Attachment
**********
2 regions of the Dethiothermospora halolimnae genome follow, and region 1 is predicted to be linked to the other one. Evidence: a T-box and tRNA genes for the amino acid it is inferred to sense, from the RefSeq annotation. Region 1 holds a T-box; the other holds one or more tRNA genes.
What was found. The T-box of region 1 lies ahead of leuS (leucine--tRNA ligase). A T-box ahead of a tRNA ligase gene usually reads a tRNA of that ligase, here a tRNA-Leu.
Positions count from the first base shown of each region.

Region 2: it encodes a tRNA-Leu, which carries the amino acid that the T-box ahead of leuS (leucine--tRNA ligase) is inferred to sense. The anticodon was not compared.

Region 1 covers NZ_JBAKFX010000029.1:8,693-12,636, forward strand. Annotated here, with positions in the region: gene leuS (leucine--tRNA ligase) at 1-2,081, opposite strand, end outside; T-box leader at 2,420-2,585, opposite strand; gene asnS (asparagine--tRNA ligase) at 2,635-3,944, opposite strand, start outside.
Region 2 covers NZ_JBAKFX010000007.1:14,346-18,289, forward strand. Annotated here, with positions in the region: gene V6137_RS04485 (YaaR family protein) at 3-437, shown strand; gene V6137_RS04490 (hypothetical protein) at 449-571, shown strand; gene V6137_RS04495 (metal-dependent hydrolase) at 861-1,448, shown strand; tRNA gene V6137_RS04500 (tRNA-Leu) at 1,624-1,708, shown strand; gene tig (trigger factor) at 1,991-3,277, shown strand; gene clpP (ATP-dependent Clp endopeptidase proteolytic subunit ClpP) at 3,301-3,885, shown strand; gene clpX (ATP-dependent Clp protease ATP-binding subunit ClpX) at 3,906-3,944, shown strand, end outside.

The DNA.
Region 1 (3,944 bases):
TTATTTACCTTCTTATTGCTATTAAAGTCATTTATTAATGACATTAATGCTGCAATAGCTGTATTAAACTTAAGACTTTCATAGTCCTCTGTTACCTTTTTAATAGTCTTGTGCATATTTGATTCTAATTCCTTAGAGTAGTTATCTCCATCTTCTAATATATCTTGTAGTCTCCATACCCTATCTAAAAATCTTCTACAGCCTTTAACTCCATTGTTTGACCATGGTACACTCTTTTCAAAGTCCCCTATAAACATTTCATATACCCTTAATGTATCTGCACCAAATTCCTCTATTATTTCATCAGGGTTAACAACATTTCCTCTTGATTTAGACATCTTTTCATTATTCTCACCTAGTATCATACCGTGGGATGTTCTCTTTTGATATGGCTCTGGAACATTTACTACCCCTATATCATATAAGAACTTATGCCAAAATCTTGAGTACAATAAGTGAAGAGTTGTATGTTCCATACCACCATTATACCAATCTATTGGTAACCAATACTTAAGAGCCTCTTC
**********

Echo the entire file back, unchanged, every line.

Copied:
2 regions of the Dethiothermospora halolimnae genome follow, and region 1 is predicted to be linked to the other one. Evidence: a T-box and tRNA genes for the amino acid it is inferred to sense, from the RefSeq annotation. Region 1 holds a T-box; the other holds one or more tRNA genes.
What was found. The T-box of region 1 lies ahead of leuS (leucine--tRNA ligase). A T-box ahead of a tRNA ligase gene usually reads a tRNA of that ligase, here a tRNA-Leu.
Positions count from the first base shown of each region.

Region 2: it encodes a tRNA-Leu, which carries the amino acid that the T-box ahead of leuS (leucine--tRNA ligase) is inferred to sense. The anticodon was not compared.

Region 1 covers NZ_JBAKFX010000029.1:8,693-12,636, forward strand. Annotated here, with positions in the region: gene leuS (leucine--tRNA ligase) at 1-2,081, opposite strand, end outside; T-box leader at 2,420-2,585, opposite strand; gene asnS (asparagine--tRNA ligase) at 2,635-3,944, opposite strand, start outside.
Region 2 covers NZ_JBAKFX010000007.1:14,346-18,289, forward strand. Annotated here, with positions in the region: gene V6137_RS04485 (YaaR family protein) at 3-437, shown strand; gene V6137_RS04490 (hypothetical protein) at 449-571, shown strand; gene V6137_RS04495 (metal-dependent hydrolase) at 861-1,448, shown strand; tRNA gene V6137_RS04500 (tRNA-Leu) at 1,624-1,708, shown strand; gene tig (trigger factor) at 1,991-3,277, shown strand; gene clpP (ATP-dependent Clp endopeptidase proteolytic subunit ClpP) at 3,301-3,885, shown strand; gene clpX (ATP-dependent Clp protease ATP-binding subunit ClpX) at 3,906-3,944, shown strand, end outside.

The DNA.
Region 1 (3,944 bases):
TTATTTACCTTCTTATTGCTATTAAAGTCATTTATTAATGACATTAATGCTGCAATAGCTGTATTAAACTTAAGACTTTCATAGTCCTCTGTTACCTTTTTAATAGTCTTGTGCATATTTGATTCTAATTCCTTAGAGTAGTTATCTCCATCTTCTAATATATCTTGTAGTCTCCATACCCTATCTAAAAATCTTCTACAGCCTTTAACTCCATTGTTTGACCATGGTACACTCTTTTCAAAGTCCCCTATAAACATTTCATATACCCTTAATGTATCTGCACCAAATTCCTCTATTATTTCATCAGGGTTAACAACATTTCCTCTTGATTTAGACATCTTTTCATTATTCTCACCTAGTATCATACCGTGGGATGTTCTCTTTTGATATGGCTCTGGAACATTTACTACCCCTATATCATATAAGAACTTATGCCAAAATCTTGAGTACAATAAGTGAAGAGTTGTATGTTCCATACCACCATTATACCAATCTATTGGTAACCAATACTTAAGAGCCTCTTC